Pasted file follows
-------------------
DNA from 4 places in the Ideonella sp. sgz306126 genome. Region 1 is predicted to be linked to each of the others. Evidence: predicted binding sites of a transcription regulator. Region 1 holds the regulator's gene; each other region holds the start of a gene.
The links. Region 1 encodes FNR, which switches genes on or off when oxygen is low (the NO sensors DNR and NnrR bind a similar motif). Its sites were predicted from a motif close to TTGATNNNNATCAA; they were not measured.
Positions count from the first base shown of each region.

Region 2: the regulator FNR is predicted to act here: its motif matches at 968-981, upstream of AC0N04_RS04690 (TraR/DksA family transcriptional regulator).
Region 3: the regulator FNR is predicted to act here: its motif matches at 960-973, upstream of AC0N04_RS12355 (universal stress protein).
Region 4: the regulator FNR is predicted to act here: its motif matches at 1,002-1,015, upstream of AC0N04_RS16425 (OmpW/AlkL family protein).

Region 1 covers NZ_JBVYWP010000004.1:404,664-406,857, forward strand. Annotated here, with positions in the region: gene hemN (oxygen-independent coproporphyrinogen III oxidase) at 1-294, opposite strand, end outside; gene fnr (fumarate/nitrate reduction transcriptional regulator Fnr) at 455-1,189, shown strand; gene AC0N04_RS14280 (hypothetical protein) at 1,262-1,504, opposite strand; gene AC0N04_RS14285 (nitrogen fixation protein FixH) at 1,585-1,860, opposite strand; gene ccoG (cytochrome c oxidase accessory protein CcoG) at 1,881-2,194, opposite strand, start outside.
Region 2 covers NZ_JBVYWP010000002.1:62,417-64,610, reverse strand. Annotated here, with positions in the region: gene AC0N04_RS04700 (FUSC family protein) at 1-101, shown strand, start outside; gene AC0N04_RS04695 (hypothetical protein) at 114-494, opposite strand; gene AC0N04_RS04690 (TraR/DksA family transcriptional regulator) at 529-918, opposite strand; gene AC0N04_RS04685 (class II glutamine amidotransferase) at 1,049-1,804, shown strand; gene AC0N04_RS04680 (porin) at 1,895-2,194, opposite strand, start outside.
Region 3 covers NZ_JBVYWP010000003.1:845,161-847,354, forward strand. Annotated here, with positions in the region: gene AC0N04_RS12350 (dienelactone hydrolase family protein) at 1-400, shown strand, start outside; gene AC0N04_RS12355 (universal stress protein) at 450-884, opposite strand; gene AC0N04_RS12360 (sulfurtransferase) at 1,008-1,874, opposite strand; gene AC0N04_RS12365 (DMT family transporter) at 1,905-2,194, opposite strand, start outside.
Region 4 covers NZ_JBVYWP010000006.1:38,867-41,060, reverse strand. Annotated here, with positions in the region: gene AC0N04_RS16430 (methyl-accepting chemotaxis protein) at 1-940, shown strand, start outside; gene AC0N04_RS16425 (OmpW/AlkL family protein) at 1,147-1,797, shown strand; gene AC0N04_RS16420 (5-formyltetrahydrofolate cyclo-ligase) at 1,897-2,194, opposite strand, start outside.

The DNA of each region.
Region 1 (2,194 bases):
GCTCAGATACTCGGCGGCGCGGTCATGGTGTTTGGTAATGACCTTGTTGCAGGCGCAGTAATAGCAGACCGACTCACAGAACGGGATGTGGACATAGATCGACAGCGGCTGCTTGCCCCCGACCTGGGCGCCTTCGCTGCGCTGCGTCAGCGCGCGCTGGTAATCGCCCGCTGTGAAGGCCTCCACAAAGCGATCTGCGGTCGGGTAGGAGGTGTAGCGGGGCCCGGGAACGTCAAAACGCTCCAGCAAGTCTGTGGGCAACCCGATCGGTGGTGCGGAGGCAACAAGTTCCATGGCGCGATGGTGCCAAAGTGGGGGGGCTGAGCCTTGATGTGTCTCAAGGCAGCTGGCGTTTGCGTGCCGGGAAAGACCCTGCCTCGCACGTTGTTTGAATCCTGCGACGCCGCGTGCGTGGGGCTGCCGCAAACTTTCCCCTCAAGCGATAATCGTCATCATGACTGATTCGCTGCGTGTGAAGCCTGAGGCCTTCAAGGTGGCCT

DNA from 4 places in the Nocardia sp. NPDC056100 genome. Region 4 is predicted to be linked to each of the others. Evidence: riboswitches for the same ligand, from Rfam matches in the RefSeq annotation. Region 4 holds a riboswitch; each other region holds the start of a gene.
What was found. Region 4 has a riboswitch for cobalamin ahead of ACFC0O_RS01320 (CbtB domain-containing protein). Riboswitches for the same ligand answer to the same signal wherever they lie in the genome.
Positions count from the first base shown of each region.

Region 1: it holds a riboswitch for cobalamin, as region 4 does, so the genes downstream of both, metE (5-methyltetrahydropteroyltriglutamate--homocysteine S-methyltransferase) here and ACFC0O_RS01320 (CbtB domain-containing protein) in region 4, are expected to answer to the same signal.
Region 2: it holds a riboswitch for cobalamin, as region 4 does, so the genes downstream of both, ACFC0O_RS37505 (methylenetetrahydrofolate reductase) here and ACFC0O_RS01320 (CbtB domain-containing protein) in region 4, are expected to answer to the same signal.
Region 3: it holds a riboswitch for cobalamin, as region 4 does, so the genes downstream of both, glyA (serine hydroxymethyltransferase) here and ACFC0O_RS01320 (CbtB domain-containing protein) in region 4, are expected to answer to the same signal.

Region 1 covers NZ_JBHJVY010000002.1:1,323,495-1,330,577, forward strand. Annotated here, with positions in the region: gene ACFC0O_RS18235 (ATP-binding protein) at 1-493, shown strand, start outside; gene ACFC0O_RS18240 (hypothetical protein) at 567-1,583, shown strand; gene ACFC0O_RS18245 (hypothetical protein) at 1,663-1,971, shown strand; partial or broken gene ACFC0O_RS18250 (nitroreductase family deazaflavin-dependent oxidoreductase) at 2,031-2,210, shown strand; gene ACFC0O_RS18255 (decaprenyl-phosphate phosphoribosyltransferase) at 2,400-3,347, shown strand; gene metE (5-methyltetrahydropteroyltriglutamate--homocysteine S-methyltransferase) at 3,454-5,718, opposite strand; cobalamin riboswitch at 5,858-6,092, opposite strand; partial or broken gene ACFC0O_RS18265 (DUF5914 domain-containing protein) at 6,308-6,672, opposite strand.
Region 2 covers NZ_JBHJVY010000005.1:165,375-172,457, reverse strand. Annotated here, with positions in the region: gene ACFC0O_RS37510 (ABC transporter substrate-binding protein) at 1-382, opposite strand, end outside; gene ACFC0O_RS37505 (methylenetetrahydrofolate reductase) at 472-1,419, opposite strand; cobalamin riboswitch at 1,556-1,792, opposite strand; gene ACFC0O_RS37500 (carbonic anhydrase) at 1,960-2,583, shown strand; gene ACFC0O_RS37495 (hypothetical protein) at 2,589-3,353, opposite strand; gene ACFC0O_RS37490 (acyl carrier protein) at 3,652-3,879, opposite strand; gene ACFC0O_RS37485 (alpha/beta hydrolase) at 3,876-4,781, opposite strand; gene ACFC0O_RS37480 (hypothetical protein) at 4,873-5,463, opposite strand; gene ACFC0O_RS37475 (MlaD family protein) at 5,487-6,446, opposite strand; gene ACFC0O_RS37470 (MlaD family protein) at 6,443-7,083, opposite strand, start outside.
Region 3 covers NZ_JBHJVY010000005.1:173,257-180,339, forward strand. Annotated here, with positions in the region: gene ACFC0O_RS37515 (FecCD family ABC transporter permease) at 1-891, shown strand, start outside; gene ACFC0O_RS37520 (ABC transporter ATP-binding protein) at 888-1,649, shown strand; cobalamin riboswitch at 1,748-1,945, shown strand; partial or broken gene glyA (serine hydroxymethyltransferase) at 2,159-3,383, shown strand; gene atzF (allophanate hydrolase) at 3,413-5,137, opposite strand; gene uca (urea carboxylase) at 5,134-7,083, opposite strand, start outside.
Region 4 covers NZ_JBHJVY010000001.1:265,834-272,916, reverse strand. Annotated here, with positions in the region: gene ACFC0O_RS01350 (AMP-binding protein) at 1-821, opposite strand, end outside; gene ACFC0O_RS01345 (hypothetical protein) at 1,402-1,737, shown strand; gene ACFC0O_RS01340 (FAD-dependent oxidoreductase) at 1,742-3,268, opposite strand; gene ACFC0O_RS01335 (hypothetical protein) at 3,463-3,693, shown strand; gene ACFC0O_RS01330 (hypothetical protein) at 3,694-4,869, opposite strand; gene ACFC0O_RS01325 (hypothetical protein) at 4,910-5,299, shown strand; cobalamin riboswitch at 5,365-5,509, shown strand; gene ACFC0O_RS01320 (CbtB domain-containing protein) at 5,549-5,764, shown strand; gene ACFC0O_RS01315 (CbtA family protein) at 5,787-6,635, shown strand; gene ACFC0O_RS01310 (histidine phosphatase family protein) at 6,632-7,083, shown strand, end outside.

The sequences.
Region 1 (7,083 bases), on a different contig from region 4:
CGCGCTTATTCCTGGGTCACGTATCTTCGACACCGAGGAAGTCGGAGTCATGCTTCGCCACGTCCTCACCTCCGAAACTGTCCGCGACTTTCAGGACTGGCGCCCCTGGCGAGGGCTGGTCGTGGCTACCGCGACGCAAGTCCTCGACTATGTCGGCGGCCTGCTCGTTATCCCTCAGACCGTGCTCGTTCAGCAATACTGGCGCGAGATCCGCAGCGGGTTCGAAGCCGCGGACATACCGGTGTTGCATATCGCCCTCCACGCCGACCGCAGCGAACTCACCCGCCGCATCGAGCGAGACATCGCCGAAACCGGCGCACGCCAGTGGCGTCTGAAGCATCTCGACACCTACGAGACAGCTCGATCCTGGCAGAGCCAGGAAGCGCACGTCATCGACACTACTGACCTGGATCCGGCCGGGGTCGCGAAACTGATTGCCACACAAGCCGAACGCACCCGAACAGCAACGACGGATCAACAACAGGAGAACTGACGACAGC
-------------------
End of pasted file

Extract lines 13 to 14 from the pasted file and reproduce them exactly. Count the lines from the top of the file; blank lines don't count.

GCTCAGATACTCGGCGGCGCGGTCATGGTGTTTGGTAATGACCTTGTTGCAGGCGCAGTAATAGCAGACCGACTCACAGAACGGGATGTGGACATAGATCGACAGCGGCTGCTTGCCCCCGACCTGGGCGCCTTCGCTGCGCTGCGTCAGCGCGCGCTGGTAATCGCCCGCTGTGAAGGCCTCCACAAAGCGATCTGCGGTCGGGTAGGAGGTGTAGCGGGGCCCGGGAACGTCAAAACGCTCCAGCAAGTCTGTGGGCAACCCGATCGGTGGTGCGGAGGCAACAAGTTCCATGGCGCGATGGTGCCAAAGTGGGGGGGCTGAGCCTTGATGTGTCTCAAGGCAGCTGGCGTTTGCGTGCCGGGAAAGACCCTGCCTCGCACGTTGTTTGAATCCTGCGACGCCGCGTGCGTGGGGCTGCCGCAAACTTTCCCCTCAAGCGATAATCGTCATCATGACTGATTCGCTGCGTGTGAAGCCTGAGGCCTTCAAGGTGGCCT

DNA from 4 places in the Nocardia sp. NPDC056100 genome. Region 4 is predicted to be linked to each of the others. Evidence: riboswitches for the same ligand, from Rfam matches in the RefSeq annotation. Region 4 holds a riboswitch; each other region holds the start of a gene.